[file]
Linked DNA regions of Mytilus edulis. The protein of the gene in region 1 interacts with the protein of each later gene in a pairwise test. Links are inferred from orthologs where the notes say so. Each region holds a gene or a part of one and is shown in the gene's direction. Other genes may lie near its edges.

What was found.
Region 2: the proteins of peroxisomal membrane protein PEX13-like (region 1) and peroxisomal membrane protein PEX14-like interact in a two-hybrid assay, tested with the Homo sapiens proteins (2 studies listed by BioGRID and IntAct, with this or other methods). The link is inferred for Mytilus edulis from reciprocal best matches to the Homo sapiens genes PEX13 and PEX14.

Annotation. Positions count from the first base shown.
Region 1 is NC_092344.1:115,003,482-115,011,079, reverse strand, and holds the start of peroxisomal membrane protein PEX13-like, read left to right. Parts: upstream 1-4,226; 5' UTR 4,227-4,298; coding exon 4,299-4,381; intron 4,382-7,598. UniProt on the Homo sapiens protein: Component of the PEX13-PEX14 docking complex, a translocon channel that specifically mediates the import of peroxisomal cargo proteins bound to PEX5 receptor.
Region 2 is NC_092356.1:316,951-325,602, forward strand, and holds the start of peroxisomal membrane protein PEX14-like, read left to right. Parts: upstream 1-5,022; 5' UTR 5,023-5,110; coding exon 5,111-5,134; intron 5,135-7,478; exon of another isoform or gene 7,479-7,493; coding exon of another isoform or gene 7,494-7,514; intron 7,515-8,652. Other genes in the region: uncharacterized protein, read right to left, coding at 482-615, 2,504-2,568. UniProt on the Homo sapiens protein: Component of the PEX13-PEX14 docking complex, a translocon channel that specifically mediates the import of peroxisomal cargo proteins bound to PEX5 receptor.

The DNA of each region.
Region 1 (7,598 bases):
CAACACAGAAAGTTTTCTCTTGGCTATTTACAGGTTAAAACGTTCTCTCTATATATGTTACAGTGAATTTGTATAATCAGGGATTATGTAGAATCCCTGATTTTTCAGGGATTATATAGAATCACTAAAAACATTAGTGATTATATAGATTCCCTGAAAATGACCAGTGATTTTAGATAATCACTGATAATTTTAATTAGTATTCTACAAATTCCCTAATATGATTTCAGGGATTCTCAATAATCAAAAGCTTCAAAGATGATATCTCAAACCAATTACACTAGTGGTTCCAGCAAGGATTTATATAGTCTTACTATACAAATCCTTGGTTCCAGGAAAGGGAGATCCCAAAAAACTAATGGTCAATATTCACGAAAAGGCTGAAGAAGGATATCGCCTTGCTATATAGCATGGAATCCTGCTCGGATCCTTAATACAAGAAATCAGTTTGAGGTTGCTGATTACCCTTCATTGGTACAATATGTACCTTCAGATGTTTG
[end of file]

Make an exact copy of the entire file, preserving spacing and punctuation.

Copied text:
Linked DNA regions of Mytilus edulis. The protein of the gene in region 1 interacts with the protein of each later gene in a pairwise test. Links are inferred from orthologs where the notes say so. Each region holds a gene or a part of one and is shown in the gene's direction. Other genes may lie near its edges.

What was found.
Region 2: the proteins of peroxisomal membrane protein PEX13-like (region 1) and peroxisomal membrane protein PEX14-like interact in a two-hybrid assay, tested with the Homo sapiens proteins (2 studies listed by BioGRID and IntAct, with this or other methods). The link is inferred for Mytilus edulis from reciprocal best matches to the Homo sapiens genes PEX13 and PEX14.

Annotation. Positions count from the first base shown.
Region 1 is NC_092344.1:115,003,482-115,011,079, reverse strand, and holds the start of peroxisomal membrane protein PEX13-like, read left to right. Parts: upstream 1-4,226; 5' UTR 4,227-4,298; coding exon 4,299-4,381; intron 4,382-7,598. UniProt on the Homo sapiens protein: Component of the PEX13-PEX14 docking complex, a translocon channel that specifically mediates the import of peroxisomal cargo proteins bound to PEX5 receptor.
Region 2 is NC_092356.1:316,951-325,602, forward strand, and holds the start of peroxisomal membrane protein PEX14-like, read left to right. Parts: upstream 1-5,022; 5' UTR 5,023-5,110; coding exon 5,111-5,134; intron 5,135-7,478; exon of another isoform or gene 7,479-7,493; coding exon of another isoform or gene 7,494-7,514; intron 7,515-8,652. Other genes in the region: uncharacterized protein, read right to left, coding at 482-615, 2,504-2,568. UniProt on the Homo sapiens protein: Component of the PEX13-PEX14 docking complex, a translocon channel that specifically mediates the import of peroxisomal cargo proteins bound to PEX5 receptor.

The DNA of each region.
Region 1 (7,598 bases):
CAACACAGAAAGTTTTCTCTTGGCTATTTACAGGTTAAAACGTTCTCTCTATATATGTTACAGTGAATTTGTATAATCAGGGATTATGTAGAATCCCTGATTTTTCAGGGATTATATAGAATCACTAAAAACATTAGTGATTATATAGATTCCCTGAAAATGACCAGTGATTTTAGATAATCACTGATAATTTTAATTAGTATTCTACAAATTCCCTAATATGATTTCAGGGATTCTCAATAATCAAAAGCTTCAAAGATGATATCTCAAACCAATTACACTAGTGGTTCCAGCAAGGATTTATATAGTCTTACTATACAAATCCTTGGTTCCAGGAAAGGGAGATCCCAAAAAACTAATGGTCAATATTCACGAAAAGGCTGAAGAAGGATATCGCCTTGCTATATAGCATGGAATCCTGCTCGGATCCTTAATACAAGAAATCAGTTTGAGGTTGCTGATTACCCTTCATTGGTACAATATGTACCTTCAGATGTTTG